CINCINNATI -- Pirates manager Clint Hurdle sat in the visiting skipper's office at Great American Ball Park after a 5-4 loss to the Reds on Saturday and recalled all the plays that could have turned the game in his team's favor. From a one-hour, 17-minute weather delay that threw starter A.J. Burnett off his rhythm to a ground-rule double that would have scored a run if it had just stayed in play, none of the breaks or bounces seemed to go Pittsburgh's way.
But that's baseball, Hurdle said, and all you can do is keep playing.
"Sometimes you go on streaks and you get those little breaks," Hurdle said. "It's such a fine line. The craziness of this game is, every time a game is played, the team that loses will talk about the three or four things that could have happened and you could have won the game. Every game that's played almost."
So that's what Hurdle did, and from the beginning of Saturday's game until the very end, there seemed to be too many of those moments for him to rattle off all of them.
Still, Pittsburgh had every chance to win in the late stages against Cincinnati.
Trailing, 5-3, heading into the eighth, the Pirates cut the lead to one on a Travis Snider pinch-hit RBI double off of Alfredo Simon, who walked a batter and hit another to load the bases with two outs. Jose Tabata then came to the plate against Logan Ondrusek with a chance to tie or take the lead but instead grounded out softly to second base to end the threat.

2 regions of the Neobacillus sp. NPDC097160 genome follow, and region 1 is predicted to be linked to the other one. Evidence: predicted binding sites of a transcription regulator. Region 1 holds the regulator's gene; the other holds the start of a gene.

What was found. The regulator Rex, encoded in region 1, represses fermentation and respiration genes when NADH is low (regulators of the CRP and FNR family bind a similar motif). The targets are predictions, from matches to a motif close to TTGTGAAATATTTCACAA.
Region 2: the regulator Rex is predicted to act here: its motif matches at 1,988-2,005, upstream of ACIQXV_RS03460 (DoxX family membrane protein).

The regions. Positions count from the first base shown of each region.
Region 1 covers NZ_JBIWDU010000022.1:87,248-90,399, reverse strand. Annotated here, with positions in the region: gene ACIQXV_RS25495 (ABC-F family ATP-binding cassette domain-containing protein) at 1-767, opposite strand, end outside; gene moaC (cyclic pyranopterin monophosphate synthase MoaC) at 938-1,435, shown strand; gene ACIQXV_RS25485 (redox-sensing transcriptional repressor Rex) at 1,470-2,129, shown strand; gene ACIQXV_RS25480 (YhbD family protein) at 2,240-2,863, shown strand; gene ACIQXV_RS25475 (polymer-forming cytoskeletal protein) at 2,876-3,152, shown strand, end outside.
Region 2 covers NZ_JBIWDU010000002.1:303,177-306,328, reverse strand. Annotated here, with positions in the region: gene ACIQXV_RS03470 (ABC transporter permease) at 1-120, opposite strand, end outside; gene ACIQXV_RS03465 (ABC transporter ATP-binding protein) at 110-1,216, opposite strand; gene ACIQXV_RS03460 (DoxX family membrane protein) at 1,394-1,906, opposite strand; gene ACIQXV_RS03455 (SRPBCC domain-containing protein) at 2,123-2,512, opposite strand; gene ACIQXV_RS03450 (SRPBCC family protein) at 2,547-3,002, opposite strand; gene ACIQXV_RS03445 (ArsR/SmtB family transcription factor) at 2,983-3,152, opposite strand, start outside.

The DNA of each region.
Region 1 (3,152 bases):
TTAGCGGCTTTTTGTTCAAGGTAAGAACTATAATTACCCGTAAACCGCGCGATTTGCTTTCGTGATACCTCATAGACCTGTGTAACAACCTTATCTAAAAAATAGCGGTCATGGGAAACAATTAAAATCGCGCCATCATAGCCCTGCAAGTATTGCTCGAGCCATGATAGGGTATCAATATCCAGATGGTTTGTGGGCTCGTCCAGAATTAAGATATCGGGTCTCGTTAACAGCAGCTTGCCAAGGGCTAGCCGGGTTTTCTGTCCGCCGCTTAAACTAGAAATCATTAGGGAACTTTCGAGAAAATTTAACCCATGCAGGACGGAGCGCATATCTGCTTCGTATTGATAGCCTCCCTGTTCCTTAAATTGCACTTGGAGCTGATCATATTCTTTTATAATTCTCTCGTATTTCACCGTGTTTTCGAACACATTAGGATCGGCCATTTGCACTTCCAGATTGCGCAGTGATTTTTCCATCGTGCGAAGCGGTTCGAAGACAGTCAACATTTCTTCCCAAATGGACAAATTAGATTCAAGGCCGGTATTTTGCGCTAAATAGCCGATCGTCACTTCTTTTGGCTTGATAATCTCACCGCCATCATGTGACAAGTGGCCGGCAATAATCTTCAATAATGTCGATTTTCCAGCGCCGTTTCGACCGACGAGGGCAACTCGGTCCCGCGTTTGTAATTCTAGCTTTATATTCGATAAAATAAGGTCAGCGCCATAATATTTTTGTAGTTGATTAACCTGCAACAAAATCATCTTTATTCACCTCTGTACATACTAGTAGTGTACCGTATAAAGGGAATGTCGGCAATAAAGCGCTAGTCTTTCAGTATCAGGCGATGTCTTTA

In the ninth, Andrew McCutchen beat out an infield single for his fourth hit of the game to lead off the inning and advanced on a bad pickoff attempt from Aroldis Chapman before Pedro Alvarez reached on a fielding error to put runners on first and third with no outs. But Chapman got Russell Martin to pop out and struck out Michael McKenry and Jordy Mercer -- the last on a 102-mph fastball -- to send the Pirates to their third straight loss dating back to before the All-Star break.
"We got ourselves in as good of a position as you could want at first and third with no outs," Hurdle said. "We weren't able to get the run in then; we had multiple opportunities before then. At the end of the day, when you leave a  up there, more often than not it has a tendency to bite you."